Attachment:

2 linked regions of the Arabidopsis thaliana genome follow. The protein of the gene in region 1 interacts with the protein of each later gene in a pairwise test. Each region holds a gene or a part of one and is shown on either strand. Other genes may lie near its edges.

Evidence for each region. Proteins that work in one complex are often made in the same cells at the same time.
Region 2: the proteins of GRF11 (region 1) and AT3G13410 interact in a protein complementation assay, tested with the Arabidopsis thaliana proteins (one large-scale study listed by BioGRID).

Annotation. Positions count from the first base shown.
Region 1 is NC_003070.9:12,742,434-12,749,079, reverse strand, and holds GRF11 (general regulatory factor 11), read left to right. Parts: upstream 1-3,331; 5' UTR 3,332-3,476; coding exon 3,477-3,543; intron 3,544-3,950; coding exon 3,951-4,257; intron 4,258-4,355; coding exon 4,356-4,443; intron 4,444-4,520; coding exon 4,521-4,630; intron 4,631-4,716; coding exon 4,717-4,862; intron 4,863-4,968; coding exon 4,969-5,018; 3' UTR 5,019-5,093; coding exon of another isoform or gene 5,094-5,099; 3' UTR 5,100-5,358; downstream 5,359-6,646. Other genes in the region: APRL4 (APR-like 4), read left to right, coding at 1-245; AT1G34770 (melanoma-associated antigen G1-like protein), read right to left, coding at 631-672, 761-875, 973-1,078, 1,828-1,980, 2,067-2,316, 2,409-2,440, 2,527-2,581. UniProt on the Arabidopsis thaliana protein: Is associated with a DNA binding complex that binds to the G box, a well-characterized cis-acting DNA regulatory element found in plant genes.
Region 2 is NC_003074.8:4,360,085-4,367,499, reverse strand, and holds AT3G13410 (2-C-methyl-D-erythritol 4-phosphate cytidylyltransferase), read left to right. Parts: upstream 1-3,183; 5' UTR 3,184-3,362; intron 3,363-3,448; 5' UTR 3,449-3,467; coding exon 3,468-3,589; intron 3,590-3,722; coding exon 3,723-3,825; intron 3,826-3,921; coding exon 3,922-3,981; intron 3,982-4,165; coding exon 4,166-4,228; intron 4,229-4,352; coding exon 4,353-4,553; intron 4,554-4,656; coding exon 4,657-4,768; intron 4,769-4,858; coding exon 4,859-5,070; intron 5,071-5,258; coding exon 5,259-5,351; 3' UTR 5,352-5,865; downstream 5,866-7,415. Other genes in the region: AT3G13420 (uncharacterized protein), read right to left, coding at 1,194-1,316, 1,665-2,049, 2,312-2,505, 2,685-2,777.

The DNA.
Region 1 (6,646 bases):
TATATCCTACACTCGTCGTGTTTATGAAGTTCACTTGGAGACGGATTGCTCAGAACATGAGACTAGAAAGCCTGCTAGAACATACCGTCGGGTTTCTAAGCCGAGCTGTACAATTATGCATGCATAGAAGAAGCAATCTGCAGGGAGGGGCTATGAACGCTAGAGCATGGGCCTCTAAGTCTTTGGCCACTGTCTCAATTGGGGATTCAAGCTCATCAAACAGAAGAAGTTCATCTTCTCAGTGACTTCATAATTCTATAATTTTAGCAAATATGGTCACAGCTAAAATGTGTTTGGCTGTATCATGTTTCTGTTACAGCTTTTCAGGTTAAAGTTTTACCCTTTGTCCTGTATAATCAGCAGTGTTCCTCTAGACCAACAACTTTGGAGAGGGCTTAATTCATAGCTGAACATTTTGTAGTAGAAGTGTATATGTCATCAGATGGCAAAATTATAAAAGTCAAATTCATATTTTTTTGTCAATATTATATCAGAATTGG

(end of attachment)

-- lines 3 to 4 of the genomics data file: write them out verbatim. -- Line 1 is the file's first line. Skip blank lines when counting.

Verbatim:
Region 2: the proteins of GRF11 (region 1) and AT3G13410 interact in a protein complementation assay, tested with the Arabidopsis thaliana proteins (one large-scale study listed by BioGRID).

Annotation. Positions count from the first base shown.